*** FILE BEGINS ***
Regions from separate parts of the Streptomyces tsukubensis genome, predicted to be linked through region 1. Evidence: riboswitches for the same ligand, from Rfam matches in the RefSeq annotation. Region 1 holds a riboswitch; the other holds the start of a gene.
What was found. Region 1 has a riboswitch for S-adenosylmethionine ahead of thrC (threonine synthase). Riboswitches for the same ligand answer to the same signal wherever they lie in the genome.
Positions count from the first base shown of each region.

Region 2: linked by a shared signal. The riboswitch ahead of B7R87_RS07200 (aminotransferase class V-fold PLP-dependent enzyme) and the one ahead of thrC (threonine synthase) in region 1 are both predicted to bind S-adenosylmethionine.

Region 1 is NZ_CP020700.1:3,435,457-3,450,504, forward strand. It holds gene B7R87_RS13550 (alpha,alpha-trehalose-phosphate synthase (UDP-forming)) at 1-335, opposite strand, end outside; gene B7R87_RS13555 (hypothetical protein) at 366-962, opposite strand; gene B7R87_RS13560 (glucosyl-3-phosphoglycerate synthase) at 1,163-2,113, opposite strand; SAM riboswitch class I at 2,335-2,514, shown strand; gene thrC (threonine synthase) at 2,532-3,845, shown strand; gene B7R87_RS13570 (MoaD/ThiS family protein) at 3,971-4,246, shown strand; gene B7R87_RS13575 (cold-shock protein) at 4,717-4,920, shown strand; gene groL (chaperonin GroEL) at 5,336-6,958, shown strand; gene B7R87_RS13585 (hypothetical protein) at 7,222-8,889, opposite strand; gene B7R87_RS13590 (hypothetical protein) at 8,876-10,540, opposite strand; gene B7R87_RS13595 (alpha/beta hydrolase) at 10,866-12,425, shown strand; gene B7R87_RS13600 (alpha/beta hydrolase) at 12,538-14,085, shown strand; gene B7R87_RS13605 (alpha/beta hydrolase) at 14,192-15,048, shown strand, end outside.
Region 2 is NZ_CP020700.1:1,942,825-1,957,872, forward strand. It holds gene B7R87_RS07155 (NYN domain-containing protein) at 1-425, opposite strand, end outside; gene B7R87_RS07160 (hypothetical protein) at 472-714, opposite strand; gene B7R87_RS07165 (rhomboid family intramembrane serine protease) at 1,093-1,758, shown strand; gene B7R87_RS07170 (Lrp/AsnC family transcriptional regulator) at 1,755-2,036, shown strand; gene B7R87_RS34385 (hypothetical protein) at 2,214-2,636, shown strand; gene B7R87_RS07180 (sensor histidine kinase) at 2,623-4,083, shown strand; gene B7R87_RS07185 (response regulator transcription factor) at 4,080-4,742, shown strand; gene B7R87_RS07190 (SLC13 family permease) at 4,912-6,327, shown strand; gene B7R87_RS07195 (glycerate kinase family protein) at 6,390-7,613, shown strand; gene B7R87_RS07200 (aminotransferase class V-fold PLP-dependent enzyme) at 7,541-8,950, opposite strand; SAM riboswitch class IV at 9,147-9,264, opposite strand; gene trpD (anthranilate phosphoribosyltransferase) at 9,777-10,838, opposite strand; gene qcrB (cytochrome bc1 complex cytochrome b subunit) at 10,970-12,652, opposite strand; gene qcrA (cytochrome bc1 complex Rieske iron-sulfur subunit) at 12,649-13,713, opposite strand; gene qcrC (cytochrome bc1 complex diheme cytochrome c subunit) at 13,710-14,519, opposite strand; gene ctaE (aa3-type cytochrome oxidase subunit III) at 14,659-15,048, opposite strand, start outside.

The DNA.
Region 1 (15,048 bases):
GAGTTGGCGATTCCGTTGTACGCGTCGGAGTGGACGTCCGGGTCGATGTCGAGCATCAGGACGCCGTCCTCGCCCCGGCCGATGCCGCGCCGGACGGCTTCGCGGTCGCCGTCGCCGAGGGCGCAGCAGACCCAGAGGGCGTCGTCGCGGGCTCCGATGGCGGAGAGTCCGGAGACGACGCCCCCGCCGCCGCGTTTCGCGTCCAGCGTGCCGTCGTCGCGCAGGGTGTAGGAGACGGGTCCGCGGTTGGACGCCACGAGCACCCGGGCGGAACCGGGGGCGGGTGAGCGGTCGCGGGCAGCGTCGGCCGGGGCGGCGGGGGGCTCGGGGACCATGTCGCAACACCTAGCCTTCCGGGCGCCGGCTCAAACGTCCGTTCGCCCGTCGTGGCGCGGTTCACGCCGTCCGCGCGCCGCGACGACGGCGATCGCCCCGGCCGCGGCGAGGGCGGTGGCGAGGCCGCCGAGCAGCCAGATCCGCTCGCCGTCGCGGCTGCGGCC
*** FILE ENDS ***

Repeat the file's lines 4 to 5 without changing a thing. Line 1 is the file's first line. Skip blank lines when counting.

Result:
Region 2: linked by a shared signal. The riboswitch ahead of B7R87_RS07200 (aminotransferase class V-fold PLP-dependent enzyme) and the one ahead of thrC (threonine synthase) in region 1 are both predicted to bind S-adenosylmethionine.

Region 1 is NZ_CP020700.1:3,435,457-3,450,504, forward strand. It holds gene B7R87_RS13550 (alpha,alpha-trehalose-phosphate synthase (UDP-forming)) at 1-335, opposite strand, end outside; gene B7R87_RS13555 (hypothetical protein) at 366-962, opposite strand; gene B7R87_RS13560 (glucosyl-3-phosphoglycerate synthase) at 1,163-2,113, opposite strand; SAM riboswitch class I at 2,335-2,514, shown strand; gene thrC (threonine synthase) at 2,532-3,845, shown strand; gene B7R87_RS13570 (MoaD/ThiS family protein) at 3,971-4,246, shown strand; gene B7R87_RS13575 (cold-shock protein) at 4,717-4,920, shown strand; gene groL (chaperonin GroEL) at 5,336-6,958, shown strand; gene B7R87_RS13585 (hypothetical protein) at 7,222-8,889, opposite strand; gene B7R87_RS13590 (hypothetical protein) at 8,876-10,540, opposite strand; gene B7R87_RS13595 (alpha/beta hydrolase) at 10,866-12,425, shown strand; gene B7R87_RS13600 (alpha/beta hydrolase) at 12,538-14,085, shown strand; gene B7R87_RS13605 (alpha/beta hydrolase) at 14,192-15,048, shown strand, end outside.